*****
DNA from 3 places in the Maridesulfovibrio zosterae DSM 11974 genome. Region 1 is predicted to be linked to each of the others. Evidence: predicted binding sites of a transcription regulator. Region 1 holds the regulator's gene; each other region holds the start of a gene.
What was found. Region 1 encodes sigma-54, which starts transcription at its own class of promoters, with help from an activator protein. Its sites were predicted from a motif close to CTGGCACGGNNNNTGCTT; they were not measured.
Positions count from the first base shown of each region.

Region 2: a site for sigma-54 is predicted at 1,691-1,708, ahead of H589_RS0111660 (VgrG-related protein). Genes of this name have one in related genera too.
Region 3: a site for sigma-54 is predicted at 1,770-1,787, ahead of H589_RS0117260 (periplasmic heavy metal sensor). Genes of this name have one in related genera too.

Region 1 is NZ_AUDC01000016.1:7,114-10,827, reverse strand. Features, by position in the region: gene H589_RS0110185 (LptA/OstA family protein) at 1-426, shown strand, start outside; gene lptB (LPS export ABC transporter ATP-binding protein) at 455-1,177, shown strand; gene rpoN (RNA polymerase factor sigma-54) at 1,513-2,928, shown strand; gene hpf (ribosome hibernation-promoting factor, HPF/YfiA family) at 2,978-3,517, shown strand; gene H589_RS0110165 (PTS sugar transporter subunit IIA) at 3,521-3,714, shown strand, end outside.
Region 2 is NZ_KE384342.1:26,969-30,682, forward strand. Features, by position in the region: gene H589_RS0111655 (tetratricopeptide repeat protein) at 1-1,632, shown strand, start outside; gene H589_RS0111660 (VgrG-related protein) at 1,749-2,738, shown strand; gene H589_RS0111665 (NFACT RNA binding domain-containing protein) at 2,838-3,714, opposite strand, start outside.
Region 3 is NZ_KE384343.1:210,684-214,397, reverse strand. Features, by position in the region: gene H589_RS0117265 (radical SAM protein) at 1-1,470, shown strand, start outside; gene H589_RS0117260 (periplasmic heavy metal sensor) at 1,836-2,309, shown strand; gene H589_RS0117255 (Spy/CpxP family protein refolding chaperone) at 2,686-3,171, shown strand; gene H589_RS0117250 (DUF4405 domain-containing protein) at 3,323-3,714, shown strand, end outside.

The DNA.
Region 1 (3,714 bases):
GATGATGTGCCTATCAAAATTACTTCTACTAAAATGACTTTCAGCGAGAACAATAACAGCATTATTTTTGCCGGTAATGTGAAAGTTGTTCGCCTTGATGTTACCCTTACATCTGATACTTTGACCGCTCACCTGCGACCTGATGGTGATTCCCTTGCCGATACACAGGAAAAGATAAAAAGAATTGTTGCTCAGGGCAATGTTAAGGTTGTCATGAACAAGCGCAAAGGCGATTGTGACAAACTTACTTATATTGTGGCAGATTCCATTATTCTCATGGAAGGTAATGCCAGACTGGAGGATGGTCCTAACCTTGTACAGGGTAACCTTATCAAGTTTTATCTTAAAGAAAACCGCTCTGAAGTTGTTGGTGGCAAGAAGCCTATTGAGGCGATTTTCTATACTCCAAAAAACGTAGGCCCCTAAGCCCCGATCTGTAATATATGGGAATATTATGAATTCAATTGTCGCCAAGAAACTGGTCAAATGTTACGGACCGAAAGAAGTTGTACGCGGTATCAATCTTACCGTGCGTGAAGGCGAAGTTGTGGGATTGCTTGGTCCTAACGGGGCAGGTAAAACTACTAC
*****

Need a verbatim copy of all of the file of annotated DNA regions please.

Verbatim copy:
DNA from 3 places in the Maridesulfovibrio zosterae DSM 11974 genome. Region 1 is predicted to be linked to each of the others. Evidence: predicted binding sites of a transcription regulator. Region 1 holds the regulator's gene; each other region holds the start of a gene.
What was found. Region 1 encodes sigma-54, which starts transcription at its own class of promoters, with help from an activator protein. Its sites were predicted from a motif close to CTGGCACGGNNNNTGCTT; they were not measured.
Positions count from the first base shown of each region.

Region 2: a site for sigma-54 is predicted at 1,691-1,708, ahead of H589_RS0111660 (VgrG-related protein). Genes of this name have one in related genera too.
Region 3: a site for sigma-54 is predicted at 1,770-1,787, ahead of H589_RS0117260 (periplasmic heavy metal sensor). Genes of this name have one in related genera too.

Region 1 is NZ_AUDC01000016.1:7,114-10,827, reverse strand. Features, by position in the region: gene H589_RS0110185 (LptA/OstA family protein) at 1-426, shown strand, start outside; gene lptB (LPS export ABC transporter ATP-binding protein) at 455-1,177, shown strand; gene rpoN (RNA polymerase factor sigma-54) at 1,513-2,928, shown strand; gene hpf (ribosome hibernation-promoting factor, HPF/YfiA family) at 2,978-3,517, shown strand; gene H589_RS0110165 (PTS sugar transporter subunit IIA) at 3,521-3,714, shown strand, end outside.
Region 2 is NZ_KE384342.1:26,969-30,682, forward strand. Features, by position in the region: gene H589_RS0111655 (tetratricopeptide repeat protein) at 1-1,632, shown strand, start outside; gene H589_RS0111660 (VgrG-related protein) at 1,749-2,738, shown strand; gene H589_RS0111665 (NFACT RNA binding domain-containing protein) at 2,838-3,714, opposite strand, start outside.
Region 3 is NZ_KE384343.1:210,684-214,397, reverse strand. Features, by position in the region: gene H589_RS0117265 (radical SAM protein) at 1-1,470, shown strand, start outside; gene H589_RS0117260 (periplasmic heavy metal sensor) at 1,836-2,309, shown strand; gene H589_RS0117255 (Spy/CpxP family protein refolding chaperone) at 2,686-3,171, shown strand; gene H589_RS0117250 (DUF4405 domain-containing protein) at 3,323-3,714, shown strand, end outside.

The DNA.
Region 1 (3,714 bases):
GATGATGTGCCTATCAAAATTACTTCTACTAAAATGACTTTCAGCGAGAACAATAACAGCATTATTTTTGCCGGTAATGTGAAAGTTGTTCGCCTTGATGTTACCCTTACATCTGATACTTTGACCGCTCACCTGCGACCTGATGGTGATTCCCTTGCCGATACACAGGAAAAGATAAAAAGAATTGTTGCTCAGGGCAATGTTAAGGTTGTCATGAACAAGCGCAAAGGCGATTGTGACAAACTTACTTATATTGTGGCAGATTCCATTATTCTCATGGAAGGTAATGCCAGACTGGAGGATGGTCCTAACCTTGTACAGGGTAACCTTATCAAGTTTTATCTTAAAGAAAACCGCTCTGAAGTTGTTGGTGGCAAGAAGCCTATTGAGGCGATTTTCTATACTCCAAAAAACGTAGGCCCCTAAGCCCCGATCTGTAATATATGGGAATATTATGAATTCAATTGTCGCCAAGAAACTGGTCAAATGTTACGGACCGAAAGAAGTTGTACGCGGTATCAATCTTACCGTGCGTGAAGGCGAAGTTGTGGGATTGCTTGGTCCTAACGGGGCAGGTAAAACTACTAC